Collins tells Barr to reverse course, defend ObamaCare

Republican Sen. Susan CollinsSusan Margaret CollinsGOP put on the back foot by Trump's race storm GOP senator: 'Outrageous' to say Trump's tweets about Democratic congresswomen are racist Fox personalities blast Trump's remarks MORE (Maine) is urging Attorney General William BarrWilliam Pelham BarrThe Hill's Morning Report - Presented by JUUL Labs - House to vote to condemn Trump tweet House poised to hold Barr, Ross in contempt Harris campaign accepts money from partners of law firm she criticized over Epstein case MORE to defend ObamaCare and reverse an earlier Justice Department decision.

In a letter, Collins expresses her “profound disagreement” with the department’s decision to side with a district court ruling that found the Affordable Care Act unconstitutional.

“This surprising decision goes well beyond the position taken by the Department last June" and puts a number of “critical consumer provisions” of the law at risk, she writes.

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The Justice Department's announcement marked a significant escalation of the administration’s renewed efforts to eliminate the law, with President TrumpDonald John TrumpEsper sidesteps question on whether he aligns more with Mattis or Trump Warren embraces Thiel label: 'Good' As tensions escalate, US must intensify pressure on Iran and the IAEA MORE seeking for the Republican Party to become “the party of great health care.”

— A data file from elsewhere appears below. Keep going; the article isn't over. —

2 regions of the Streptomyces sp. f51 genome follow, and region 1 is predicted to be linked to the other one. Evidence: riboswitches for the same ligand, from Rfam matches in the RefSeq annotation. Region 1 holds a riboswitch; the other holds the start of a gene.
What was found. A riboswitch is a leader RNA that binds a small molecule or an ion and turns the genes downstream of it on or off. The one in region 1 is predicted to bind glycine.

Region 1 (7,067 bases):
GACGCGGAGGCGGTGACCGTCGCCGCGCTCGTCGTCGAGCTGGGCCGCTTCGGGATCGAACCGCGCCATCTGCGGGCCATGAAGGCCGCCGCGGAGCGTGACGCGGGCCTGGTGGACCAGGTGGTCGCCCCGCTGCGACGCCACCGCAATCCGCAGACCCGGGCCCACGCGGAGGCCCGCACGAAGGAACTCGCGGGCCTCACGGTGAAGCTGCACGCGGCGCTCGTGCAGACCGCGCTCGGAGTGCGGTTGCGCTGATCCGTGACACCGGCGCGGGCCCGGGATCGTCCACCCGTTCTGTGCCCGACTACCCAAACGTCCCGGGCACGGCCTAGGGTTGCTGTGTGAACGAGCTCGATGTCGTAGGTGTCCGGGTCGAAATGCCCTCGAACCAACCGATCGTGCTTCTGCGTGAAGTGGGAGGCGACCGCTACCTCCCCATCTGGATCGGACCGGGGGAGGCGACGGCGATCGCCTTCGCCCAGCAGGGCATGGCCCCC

Collins told Barr that the administration should approach Congress with proposed changes to the law or seek to repeal it again.

“The Administration should not attempt to use the courts to bypass Congress,” she writes.

Collins argues that while Congress struck down the individual mandate as part of its tax-reform law in 2017, it did not intend for protections for people with preexisting conditions to “stand or fall together with the individual mandate."

Republicans have yet to pass an alternative to ObamaCare, despite pushes to repeal and replace it. Acting White House chief of staff Mick MulvaneyJohn (Mick) Michael MulvaneyThe Hill's Morning Report - Presented by JUUL Labs - Trump attack on progressive Dems draws sharp rebuke Acosta out as Trump Labor secretary Pelosi reportedly told Trump deputy: 'What was your name, dear?' MORE claimed Sunday that he can guarantee that Americans would not lose coverage if ObamaCare is struck down.

Collins, who is up for reelection next year and voted to confirm Barr, said last week that she was “surprised” and “appalled” by his decision on the health care law.

“I think the Justice Department has a duty to defend the duly enacted laws … I was surprised and disappointed," she said. "If the president disagrees with a law, then he should ask Congress to repeal or change that law. He should not try to get rid of it through the courts.” 

Updated at 9:24 a.m.